# 2019 F1 season: ALL THE LAPS! (Part 3)

- Like
- Digg
- Del
- Tumblr
- VKontakte
- Flattr
- Buffer
- Love This
- Odnoklassniki
- Meneame
- Blogger
- Amazon
- Yahoo Mail
- Gmail
- AOL
- Newsvine
- HackerNews
- Evernote
- MySpace
- Mail.ru
- Viadeo
- Line
- Comments
- Yummly
- SMS
- Viber
- Telegram
- Subscribe
- Skype
- Facebook Messenger
- Kakao
- LiveJournal
- Yammer
- Edgar
- Fintel
- Mix
- Instapaper
- Copy Link

The third and (perhaps) final post of the ALL THE LAPS series is here. I’ve decided to take a look at all the laps that teammates had in common in order to determine who was the fastest throughout the season. Let’s take a look at the numbers.

**Methodology**

I once again used the dataset that was the base of the previous two posts. All the laps were filtered to remove the outliers, including laps done when the safety car was out, pit stops, among other abnormal laps.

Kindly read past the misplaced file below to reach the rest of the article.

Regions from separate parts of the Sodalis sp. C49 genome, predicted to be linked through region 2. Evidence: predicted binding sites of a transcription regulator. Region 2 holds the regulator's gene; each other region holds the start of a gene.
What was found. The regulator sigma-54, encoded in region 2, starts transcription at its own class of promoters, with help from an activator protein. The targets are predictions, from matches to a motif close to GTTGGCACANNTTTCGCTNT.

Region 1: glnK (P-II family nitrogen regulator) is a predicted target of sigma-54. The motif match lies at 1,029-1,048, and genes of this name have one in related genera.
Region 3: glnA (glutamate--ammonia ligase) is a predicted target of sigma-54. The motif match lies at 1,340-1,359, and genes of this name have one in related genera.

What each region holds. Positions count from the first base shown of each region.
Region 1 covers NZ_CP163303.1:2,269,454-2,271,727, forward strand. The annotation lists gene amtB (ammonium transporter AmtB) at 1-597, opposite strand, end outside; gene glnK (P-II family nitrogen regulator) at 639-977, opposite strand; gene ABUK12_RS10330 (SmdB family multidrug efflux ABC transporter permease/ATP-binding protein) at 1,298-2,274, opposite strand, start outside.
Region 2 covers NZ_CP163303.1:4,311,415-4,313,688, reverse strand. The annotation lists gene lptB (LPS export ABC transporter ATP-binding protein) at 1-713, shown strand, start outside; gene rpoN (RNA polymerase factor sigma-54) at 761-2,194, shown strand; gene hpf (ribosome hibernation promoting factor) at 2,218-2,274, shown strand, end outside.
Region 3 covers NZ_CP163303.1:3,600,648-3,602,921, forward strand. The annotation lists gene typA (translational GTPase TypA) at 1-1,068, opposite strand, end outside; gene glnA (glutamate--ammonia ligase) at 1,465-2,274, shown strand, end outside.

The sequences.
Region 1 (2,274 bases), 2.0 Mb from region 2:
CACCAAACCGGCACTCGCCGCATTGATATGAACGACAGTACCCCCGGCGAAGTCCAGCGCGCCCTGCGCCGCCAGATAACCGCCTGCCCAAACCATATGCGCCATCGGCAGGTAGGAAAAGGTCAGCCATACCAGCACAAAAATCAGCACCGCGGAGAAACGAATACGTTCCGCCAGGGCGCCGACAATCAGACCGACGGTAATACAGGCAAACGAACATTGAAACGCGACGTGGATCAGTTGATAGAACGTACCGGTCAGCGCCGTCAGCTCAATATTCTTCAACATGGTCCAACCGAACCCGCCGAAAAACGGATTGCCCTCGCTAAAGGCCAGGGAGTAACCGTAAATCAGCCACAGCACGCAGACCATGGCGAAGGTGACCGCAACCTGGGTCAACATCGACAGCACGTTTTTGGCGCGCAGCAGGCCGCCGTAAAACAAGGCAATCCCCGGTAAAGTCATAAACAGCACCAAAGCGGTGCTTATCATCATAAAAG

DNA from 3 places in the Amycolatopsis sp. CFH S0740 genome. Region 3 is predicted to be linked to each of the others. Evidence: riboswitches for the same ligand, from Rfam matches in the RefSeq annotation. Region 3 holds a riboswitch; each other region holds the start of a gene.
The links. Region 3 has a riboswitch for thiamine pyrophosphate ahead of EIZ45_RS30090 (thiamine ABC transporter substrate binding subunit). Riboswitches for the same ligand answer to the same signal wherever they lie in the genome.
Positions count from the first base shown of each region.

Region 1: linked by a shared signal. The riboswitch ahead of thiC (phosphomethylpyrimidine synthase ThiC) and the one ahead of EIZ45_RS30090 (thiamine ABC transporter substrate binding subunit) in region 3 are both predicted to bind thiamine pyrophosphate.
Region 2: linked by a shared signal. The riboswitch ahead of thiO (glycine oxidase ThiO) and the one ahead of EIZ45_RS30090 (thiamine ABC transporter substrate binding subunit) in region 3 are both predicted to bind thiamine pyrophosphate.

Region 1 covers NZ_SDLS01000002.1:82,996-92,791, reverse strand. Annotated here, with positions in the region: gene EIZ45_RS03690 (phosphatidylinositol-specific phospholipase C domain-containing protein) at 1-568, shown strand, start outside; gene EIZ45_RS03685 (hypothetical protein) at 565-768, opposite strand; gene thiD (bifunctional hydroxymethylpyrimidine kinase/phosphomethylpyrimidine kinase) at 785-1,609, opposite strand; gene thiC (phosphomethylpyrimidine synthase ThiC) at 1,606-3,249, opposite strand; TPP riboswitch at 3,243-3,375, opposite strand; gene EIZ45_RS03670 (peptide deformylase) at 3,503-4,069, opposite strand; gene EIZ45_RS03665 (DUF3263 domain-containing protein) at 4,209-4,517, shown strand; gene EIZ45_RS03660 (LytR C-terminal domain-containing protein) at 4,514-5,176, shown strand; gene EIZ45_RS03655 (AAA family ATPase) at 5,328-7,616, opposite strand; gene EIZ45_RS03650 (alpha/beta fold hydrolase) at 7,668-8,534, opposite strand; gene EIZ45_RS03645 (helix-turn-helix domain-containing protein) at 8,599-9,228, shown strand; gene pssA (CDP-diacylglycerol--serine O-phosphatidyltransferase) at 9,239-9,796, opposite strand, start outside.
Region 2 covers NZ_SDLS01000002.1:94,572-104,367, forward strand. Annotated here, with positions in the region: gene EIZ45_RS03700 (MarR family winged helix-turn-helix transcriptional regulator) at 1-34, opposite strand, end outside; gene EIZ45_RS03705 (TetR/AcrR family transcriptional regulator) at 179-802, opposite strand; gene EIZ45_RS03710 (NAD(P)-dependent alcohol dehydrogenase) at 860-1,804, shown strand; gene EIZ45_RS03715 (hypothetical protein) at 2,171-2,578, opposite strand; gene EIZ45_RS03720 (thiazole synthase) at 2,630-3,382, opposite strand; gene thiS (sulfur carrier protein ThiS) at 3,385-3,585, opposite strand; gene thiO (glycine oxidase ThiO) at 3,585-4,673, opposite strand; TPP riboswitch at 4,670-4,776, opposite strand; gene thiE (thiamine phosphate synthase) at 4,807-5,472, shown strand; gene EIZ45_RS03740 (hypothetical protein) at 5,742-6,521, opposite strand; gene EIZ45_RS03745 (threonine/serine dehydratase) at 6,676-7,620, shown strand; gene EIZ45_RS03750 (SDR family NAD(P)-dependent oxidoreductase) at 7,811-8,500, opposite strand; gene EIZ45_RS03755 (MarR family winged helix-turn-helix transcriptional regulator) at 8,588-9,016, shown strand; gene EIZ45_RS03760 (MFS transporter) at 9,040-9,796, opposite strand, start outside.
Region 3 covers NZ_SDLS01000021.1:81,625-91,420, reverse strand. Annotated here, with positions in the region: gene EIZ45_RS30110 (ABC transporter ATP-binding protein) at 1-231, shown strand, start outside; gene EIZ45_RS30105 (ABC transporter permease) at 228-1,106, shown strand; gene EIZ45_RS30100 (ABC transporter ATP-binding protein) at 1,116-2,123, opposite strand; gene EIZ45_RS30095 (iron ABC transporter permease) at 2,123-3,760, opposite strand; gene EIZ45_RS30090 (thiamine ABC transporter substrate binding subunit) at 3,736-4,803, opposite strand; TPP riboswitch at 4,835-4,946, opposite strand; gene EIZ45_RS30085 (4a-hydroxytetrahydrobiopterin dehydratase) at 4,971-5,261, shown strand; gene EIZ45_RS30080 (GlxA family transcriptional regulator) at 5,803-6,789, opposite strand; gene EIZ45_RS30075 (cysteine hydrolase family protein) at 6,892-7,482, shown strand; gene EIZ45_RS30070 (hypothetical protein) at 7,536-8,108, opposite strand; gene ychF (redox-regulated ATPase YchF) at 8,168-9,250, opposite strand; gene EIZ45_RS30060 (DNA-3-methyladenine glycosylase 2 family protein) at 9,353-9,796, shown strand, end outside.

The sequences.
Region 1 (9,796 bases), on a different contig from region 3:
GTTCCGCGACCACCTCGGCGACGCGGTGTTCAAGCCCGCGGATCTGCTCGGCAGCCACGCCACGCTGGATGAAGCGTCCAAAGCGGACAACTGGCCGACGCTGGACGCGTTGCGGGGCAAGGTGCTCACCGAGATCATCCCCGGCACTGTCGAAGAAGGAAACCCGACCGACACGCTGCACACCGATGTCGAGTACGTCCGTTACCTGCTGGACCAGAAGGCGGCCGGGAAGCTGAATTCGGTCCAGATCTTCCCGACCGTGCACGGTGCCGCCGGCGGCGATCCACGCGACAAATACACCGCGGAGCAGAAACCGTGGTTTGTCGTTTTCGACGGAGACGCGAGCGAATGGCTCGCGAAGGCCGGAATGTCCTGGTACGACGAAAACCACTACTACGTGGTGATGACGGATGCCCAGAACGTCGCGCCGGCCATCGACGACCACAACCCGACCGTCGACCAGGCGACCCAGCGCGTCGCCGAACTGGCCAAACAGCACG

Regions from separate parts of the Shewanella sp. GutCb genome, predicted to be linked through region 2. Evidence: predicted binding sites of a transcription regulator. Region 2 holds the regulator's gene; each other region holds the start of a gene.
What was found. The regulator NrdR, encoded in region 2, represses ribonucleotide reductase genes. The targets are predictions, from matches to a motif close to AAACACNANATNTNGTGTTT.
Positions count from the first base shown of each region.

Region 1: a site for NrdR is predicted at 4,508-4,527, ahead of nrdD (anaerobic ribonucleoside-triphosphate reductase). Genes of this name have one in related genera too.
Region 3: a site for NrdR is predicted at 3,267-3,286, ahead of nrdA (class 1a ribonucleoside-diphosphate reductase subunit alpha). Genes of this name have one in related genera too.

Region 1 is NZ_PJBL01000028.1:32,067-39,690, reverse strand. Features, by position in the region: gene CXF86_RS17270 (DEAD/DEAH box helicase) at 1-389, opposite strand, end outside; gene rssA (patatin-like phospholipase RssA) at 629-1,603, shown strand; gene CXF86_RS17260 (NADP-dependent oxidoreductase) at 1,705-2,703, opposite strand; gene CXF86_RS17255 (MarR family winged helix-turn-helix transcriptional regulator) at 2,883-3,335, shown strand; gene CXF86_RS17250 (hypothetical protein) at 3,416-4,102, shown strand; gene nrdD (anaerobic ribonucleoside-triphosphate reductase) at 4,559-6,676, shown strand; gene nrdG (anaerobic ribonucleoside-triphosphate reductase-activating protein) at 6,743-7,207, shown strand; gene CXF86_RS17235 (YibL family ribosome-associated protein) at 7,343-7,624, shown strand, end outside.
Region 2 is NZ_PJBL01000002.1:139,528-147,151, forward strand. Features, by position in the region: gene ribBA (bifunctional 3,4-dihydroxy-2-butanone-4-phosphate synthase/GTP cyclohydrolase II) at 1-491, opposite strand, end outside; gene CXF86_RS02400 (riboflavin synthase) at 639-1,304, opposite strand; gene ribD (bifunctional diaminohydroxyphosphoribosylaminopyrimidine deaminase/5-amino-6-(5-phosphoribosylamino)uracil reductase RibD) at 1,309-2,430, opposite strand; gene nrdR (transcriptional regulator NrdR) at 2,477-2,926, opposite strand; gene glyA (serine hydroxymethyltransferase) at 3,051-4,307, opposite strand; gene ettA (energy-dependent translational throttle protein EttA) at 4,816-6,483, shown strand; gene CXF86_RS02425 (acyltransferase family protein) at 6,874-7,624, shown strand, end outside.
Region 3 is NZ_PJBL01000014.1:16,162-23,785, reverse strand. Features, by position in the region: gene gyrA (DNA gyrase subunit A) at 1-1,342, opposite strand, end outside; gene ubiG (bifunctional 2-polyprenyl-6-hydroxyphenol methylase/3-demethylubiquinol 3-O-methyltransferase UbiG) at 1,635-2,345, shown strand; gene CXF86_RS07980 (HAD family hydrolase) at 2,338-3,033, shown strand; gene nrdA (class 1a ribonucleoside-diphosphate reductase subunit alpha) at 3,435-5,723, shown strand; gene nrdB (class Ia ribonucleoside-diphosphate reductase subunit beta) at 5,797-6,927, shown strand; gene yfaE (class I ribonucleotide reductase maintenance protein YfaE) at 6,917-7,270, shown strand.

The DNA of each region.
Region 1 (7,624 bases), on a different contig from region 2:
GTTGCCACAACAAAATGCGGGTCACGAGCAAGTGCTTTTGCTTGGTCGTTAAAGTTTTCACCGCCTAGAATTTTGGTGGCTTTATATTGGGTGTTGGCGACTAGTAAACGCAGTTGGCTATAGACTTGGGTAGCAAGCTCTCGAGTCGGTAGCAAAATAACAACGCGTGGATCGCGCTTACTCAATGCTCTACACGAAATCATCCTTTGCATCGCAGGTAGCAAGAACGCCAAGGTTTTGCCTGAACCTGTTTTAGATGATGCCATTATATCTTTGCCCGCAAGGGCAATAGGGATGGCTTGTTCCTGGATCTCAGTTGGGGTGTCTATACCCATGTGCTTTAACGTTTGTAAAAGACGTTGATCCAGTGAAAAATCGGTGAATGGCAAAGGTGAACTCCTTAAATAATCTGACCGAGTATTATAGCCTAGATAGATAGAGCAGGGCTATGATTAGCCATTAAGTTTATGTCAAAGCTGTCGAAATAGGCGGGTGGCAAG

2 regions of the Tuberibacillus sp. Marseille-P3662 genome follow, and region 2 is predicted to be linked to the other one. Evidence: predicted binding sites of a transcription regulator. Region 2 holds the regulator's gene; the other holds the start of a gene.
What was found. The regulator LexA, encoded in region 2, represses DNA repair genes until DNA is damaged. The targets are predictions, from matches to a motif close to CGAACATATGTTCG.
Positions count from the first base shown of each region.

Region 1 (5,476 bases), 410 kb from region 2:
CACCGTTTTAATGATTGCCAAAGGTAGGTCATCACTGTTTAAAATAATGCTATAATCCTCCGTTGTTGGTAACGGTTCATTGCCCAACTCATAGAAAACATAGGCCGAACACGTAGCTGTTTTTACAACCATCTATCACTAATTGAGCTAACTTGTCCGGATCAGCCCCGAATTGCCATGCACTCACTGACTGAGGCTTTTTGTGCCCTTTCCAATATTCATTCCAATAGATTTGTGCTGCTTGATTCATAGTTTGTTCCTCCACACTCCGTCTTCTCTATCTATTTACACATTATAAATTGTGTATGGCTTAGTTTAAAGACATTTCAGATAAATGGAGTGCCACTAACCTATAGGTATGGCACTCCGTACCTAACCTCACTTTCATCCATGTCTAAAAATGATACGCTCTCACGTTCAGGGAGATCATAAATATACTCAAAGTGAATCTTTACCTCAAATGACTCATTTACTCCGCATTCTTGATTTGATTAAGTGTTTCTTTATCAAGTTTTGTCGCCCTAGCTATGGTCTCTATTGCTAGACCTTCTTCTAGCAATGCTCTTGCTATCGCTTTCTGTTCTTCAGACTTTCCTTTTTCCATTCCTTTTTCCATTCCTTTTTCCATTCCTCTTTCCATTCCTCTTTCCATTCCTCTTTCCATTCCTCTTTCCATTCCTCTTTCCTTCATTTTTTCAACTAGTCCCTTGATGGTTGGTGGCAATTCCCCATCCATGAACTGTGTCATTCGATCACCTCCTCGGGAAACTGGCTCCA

Only the laps in which both drivers were on the track at the same time were considered for this analysis. This means that laps when a driver was in the pits, while the other was on track, were filtered out. The same process was done for laps when one driver retired while the other continued. Basically, only laps in common for both drivers were considered for the analysis.

When I talk about laps I do mean individual laps. Lap 5 doesn’t mean that all the fifth laps were aggregated into a single group. In fact, there is no real lap 5. What we actually have is a lap 5 – Australia, lap 5 – Bahrain, lap 5 – China, etc. If both drivers were racing on lap 5 in Australia, then a winner was determined for that group. If only one driver was racing during that lap 5 in Australia, then the lap was removed from the analysis. The process was repeated for every lap done throughout the season.